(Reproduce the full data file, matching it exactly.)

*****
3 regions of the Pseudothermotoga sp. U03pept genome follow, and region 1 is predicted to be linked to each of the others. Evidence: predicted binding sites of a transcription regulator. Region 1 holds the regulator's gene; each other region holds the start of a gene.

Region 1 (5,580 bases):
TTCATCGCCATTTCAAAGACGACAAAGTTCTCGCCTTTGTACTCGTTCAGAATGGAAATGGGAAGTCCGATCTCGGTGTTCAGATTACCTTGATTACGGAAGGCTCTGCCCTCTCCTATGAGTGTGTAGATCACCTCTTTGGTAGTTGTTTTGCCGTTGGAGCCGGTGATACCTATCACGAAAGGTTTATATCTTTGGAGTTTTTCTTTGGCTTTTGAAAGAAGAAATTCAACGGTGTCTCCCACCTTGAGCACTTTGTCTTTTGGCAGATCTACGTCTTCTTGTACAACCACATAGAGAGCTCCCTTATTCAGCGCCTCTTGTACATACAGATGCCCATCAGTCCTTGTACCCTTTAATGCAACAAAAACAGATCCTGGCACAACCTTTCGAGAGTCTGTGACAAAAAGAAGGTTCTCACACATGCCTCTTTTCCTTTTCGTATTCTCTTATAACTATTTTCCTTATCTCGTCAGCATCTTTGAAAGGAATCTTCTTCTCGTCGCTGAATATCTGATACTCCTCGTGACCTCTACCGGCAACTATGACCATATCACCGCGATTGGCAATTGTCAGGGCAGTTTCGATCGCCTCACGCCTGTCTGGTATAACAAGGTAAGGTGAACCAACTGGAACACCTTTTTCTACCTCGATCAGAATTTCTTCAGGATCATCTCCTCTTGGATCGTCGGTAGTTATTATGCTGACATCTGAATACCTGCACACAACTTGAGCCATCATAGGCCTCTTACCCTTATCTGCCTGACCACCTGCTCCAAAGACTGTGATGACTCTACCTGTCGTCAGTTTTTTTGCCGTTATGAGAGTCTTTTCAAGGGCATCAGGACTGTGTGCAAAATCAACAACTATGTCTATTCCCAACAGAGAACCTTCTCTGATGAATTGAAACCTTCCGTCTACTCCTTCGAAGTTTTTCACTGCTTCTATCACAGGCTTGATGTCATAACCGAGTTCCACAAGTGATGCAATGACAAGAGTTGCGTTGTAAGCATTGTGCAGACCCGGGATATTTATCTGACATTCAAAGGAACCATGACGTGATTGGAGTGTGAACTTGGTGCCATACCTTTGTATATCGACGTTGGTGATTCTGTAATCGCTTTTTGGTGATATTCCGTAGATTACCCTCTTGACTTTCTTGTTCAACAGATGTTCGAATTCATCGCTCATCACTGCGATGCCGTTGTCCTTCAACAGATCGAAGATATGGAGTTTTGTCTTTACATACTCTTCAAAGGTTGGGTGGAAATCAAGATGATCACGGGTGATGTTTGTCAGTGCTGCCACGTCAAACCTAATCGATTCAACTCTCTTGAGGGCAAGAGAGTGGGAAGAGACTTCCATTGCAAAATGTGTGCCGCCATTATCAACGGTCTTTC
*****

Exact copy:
3 regions of the Pseudothermotoga sp. U03pept genome follow, and region 1 is predicted to be linked to each of the others. Evidence: predicted binding sites of a transcription regulator. Region 1 holds the regulator's gene; each other region holds the start of a gene.

Region 1 (5,580 bases):
TTCATCGCCATTTCAAAGACGACAAAGTTCTCGCCTTTGTACTCGTTCAGAATGGAAATGGGAAGTCCGATCTCGGTGTTCAGATTACCTTGATTACGGAAGGCTCTGCCCTCTCCTATGAGTGTGTAGATCACCTCTTTGGTAGTTGTTTTGCCGTTGGAGCCGGTGATACCTATCACGAAAGGTTTATATCTTTGGAGTTTTTCTTTGGCTTTTGAAAGAAGAAATTCAACGGTGTCTCCCACCTTGAGCACTTTGTCTTTTGGCAGATCTACGTCTTCTTGTACAACCACATAGAGAGCTCCCTTATTCAGCGCCTCTTGTACATACAGATGCCCATCAGTCCTTGTACCCTTTAATGCAACAAAAACAGATCCTGGCACAACCTTTCGAGAGTCTGTGACAAAAAGAAGGTTCTCACACATGCCTCTTTTCCTTTTCGTATTCTCTTATAACTATTTTCCTTATCTCGTCAGCATCTTTGAAAGGAATCTTCTTCTCGTCGCTGAATATCTGATACTCCTCGTGACCTCTACCGGCAACTATGACCATATCACCGCGATTGGCAATTGTCAGGGCAGTTTCGATCGCCTCACGCCTGTCTGGTATAACAAGGTAAGGTGAACCAACTGGAACACCTTTTTCTACCTCGATCAGAATTTCTTCAGGATCATCTCCTCTTGGATCGTCGGTAGTTATTATGCTGACATCTGAATACCTGCACACAACTTGAGCCATCATAGGCCTCTTACCCTTATCTGCCTGACCACCTGCTCCAAAGACTGTGATGACTCTACCTGTCGTCAGTTTTTTTGCCGTTATGAGAGTCTTTTCAAGGGCATCAGGACTGTGTGCAAAATCAACAACTATGTCTATTCCCAACAGAGAACCTTCTCTGATGAATTGAAACCTTCCGTCTACTCCTTCGAAGTTTTTCACTGCTTCTATCACAGGCTTGATGTCATAACCGAGTTCCACAAGTGATGCAATGACAAGAGTTGCGTTGTAAGCATTGTGCAGACCCGGGATATTTATCTGACATTCAAAGGAACCATGACGTGATTGGAGTGTGAACTTGGTGCCATACCTTTGTATATCGACGTTGGTGATTCTGTAATCGCTTTTTGGTGATATTCCGTAGATTACCCTCTTGACTTTCTTGTTCAACAGATGTTCGAATTCATCGCTCATCACTGCGATGCCGTTGTCCTTCAACAGATCGAAGATATGGAGTTTTGTCTTTACATACTCTTCAAAGGTTGGGTGGAAATCAAGATGATCACGGGTGATGTTTGTCAGTGCTGCCACGTCAAACCTAATCGATTCAACTCTCTTGAGGGCAAGAGAGTGGGAAGAGACTTCCATTGCAAAATGTGTGCCGCCATTATCAACGGTCTTTC